Three (Practical) Reasons to Read Those (Boring) Genealogies

Three (Practical) Reasons to Read Those (Boring) Genealogies

Let’s be honest. The genealogies, chronologies, and geographies recorded in the Bible are less than practical and worse than boring for most people. Yes, all Scripture may be “breathed out by God and profitable for teaching, for reproof, for correction, and for training in righteousness,” but the lists of the sons of Reuben hardly seem fitted to make the man of God “complete, equipped for every good work!”

Over the years, I’ve heard various ideas for how to tackle those challenging and miry passages of the Bible that sound like pronunciations lessons. Some people advocate skimming over these sections; others simply skip them, while some brave souls settle into a long but often fruitless effort to read straight through them.

Surely the Almighty does not reveal any information to us earthlings without some heavenly purpose, right? Still, it seems confusing that our all-knowing God would bulk up His Holy Book with so much information that seems downright useless. Why did God not fill those Scriptures instead with fascinating scientific information, or at least further explanation of His great theological mysteries?

Here are three practical reasons why those long lists may actually be part of God’s Divine Will, and profitable to inform us of His Character.

Long Lists Reveal God’s Care

God cares for all His people; the whole Bible supports this premise. He cared enough to send His only-Begotten Son to earth, and He cares enough to raise the godly from the dead at the end of the world. We are confident that we will spend eternity with Him.

Even in the detailed chronologies of the Bible, God demonstrates His care for people. The names of men and women are meticulously recorded, often with a phrase or two that tells us of their characters. If these names are recorded for us, how much more are they recorded for God? Ahi, Abdiel, and Guni may only be names for us, but they represent entire lives that God saw fit to record in Holy Scripture.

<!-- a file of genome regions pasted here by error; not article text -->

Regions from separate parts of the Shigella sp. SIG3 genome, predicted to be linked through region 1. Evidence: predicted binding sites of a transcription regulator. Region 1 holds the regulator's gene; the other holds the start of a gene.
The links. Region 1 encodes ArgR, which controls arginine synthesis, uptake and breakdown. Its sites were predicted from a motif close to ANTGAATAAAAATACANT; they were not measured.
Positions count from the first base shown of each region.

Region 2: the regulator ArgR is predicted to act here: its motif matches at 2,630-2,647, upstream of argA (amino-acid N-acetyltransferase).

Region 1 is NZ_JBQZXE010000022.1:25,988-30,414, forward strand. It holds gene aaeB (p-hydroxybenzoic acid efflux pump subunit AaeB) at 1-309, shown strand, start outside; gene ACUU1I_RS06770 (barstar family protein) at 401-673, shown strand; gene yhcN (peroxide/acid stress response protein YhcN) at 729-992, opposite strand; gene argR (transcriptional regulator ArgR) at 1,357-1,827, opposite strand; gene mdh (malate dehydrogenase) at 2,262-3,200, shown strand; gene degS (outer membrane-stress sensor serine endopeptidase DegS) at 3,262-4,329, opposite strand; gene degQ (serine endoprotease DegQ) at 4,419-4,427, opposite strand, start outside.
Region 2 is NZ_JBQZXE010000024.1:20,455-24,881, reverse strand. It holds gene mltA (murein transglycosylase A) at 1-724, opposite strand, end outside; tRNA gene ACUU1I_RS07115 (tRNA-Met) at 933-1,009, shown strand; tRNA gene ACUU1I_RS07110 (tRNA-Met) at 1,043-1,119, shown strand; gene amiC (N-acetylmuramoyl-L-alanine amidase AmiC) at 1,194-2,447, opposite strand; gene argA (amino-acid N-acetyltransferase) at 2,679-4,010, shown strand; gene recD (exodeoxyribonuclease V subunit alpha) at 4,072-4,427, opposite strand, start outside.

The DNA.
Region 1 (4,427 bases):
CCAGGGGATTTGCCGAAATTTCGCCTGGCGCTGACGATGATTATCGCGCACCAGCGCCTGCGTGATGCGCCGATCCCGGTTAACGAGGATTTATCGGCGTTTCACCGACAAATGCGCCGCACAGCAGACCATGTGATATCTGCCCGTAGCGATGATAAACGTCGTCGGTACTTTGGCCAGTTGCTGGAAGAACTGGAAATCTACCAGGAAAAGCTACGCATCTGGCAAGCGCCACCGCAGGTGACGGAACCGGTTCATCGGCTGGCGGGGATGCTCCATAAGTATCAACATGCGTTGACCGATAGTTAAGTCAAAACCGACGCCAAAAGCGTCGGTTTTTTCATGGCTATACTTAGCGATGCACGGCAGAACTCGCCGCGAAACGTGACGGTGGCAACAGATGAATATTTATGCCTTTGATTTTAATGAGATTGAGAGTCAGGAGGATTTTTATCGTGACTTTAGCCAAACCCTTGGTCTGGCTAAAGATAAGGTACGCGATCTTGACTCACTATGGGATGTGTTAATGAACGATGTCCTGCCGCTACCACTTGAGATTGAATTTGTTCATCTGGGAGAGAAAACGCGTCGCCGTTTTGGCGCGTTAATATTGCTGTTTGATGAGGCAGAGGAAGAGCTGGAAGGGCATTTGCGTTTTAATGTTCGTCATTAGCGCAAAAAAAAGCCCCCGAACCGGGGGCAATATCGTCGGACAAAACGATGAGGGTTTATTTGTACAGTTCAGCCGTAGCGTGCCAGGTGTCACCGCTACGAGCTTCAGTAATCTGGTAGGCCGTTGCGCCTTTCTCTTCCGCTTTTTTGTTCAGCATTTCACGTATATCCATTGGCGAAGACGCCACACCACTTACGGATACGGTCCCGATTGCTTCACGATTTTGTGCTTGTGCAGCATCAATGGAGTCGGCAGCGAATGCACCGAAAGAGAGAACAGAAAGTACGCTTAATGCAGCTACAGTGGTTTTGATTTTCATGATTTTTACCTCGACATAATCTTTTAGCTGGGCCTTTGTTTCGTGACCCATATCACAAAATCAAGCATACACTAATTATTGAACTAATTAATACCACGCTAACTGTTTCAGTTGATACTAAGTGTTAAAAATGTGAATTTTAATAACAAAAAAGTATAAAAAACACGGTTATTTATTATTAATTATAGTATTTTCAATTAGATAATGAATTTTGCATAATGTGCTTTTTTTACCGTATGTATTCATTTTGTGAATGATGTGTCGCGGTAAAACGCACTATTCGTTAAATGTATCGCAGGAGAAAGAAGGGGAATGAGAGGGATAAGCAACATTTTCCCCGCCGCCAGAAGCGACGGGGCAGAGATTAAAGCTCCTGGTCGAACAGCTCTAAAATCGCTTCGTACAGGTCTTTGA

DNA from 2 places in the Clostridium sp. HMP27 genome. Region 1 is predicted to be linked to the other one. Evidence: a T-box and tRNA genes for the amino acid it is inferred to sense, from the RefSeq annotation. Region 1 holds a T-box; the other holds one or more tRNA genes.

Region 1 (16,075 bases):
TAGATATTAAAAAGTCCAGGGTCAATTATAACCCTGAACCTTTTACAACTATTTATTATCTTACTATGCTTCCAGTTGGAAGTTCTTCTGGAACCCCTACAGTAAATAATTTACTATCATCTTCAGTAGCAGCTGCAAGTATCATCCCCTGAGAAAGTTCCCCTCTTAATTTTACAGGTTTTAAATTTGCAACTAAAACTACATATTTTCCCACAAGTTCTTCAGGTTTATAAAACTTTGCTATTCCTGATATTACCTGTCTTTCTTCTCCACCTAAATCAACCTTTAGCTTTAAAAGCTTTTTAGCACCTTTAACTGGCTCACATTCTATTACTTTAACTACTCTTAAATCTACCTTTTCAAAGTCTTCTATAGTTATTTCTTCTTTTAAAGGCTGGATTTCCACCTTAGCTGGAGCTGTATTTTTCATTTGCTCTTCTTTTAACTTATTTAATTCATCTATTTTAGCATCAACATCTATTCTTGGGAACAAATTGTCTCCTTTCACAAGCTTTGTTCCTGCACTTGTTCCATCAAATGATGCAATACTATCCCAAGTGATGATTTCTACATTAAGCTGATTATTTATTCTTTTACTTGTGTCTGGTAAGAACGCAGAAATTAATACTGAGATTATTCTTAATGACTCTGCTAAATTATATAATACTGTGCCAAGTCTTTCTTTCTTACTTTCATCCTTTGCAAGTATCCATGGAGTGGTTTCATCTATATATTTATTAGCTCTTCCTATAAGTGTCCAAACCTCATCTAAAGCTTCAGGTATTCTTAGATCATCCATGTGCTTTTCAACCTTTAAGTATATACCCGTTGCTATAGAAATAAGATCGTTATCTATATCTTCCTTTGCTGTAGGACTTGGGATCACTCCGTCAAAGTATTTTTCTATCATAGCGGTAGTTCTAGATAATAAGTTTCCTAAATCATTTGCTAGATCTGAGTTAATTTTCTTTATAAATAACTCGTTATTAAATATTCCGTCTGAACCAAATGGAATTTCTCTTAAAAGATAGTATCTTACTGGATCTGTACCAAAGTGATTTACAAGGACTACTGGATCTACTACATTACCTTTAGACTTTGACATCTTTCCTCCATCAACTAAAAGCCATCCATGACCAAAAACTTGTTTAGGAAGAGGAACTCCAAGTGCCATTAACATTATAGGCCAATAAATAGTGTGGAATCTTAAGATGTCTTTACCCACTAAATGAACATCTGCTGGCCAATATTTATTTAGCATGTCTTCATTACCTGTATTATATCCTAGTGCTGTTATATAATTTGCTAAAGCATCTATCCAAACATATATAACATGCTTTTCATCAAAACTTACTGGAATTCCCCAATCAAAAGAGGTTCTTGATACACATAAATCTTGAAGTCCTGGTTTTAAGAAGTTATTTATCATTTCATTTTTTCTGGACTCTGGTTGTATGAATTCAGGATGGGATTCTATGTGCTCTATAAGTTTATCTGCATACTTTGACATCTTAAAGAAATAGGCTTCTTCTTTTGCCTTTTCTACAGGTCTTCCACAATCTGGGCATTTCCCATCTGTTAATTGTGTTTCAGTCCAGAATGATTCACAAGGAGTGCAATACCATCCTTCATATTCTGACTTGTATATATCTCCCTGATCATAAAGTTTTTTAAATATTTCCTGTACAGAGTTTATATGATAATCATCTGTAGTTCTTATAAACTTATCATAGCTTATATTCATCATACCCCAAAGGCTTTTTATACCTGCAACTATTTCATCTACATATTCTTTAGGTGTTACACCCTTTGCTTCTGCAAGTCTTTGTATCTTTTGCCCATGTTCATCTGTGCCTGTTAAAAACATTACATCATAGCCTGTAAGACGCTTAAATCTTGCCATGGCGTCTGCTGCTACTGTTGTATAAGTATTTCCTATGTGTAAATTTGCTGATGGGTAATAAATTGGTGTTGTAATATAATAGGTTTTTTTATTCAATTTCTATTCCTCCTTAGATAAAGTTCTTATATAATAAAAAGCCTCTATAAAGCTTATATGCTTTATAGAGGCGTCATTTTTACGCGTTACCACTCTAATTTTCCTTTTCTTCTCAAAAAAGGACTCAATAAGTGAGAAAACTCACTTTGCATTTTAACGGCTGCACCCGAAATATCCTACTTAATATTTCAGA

The genealogies become a guarantee for us that, if God is willing to preserve these names for thousands of years, how much more capable is He to preserve all his servants (yes, even Christians like you and me) from eternal death!

Long Lists Illustrate God’s Accuracy

What if, in Genesis five, God only recorded that “Seth lived a long time, and fathered Enosh, and had other sons and daughters, and died”? I’m sure that many people would think of that as easier to read, but the loss would be ours. The genealogies, chronologies, and geographical information recorded in Scripture provides us with amazing accuracy to reconstruct the Biblical world. For example, many of the maps in the back of your Bible use information that is directly obtained from Scripture.

These lists illustrate God’s accuracy. God is a detail-oriented God, and He preserves details that we may not value. The accuracy of Biblical information is both beneficial for us to reconstruct the world of the Bible, and it is a test of God’s faithfulness – is he able to accurately preserve detailed information? Anyone who has read these lists can answer with a resounding ‘yes!’

You might benefit more from these complicated sections of Scripture if you make charts and lists. Read about the family of David and create a family tree. Review the borders in Joshua and find the locations on a map. This will help you to interpret and organize the information that God has provided in His Word.

Long Lists Demonstrate God’s Faithfulness

The most compelling reason to keep those long lists in the Bible is because they declare the faithfulness of God. After reading Genesis 13:17, where God says to Abraham, “Arise, walk through the length and the breadth of the land, for I will give it to you,” we are not left to wonder if he actually did so. All the meticulous details of the division of Canaan latter in the Bible declare the faithfulness of God.

Again, in John 7:42 the people wondered whether Jesus was the Christ; they asked, “Has not the Scripture said that the Christ comes from the offspring of David, and comes from Bethlehem, the village where David was?” Because they did not have detailed information on the genealogy of Jesus, they were unsatisfied, but the lists of names in Matthew 1 and Luke 3 provide us satisfactory evidence that Jesus really is eligible to take the title of ‘Christ.’

Conclusion

God’s ways are not man’s ways, and the long lists of the Bible have probably kept many people from reading the book that could save their souls. Unfortunately, it is not because this information is irrelevant or useless. It provides us practical information to understand God better, and it allows us to reconstruct the ancient world of the Bible. Next time you come to a challenging list in the Bible, take the opportunity to read it, analyze it, and wonder at the caring, accurate, and faithful character of your God.

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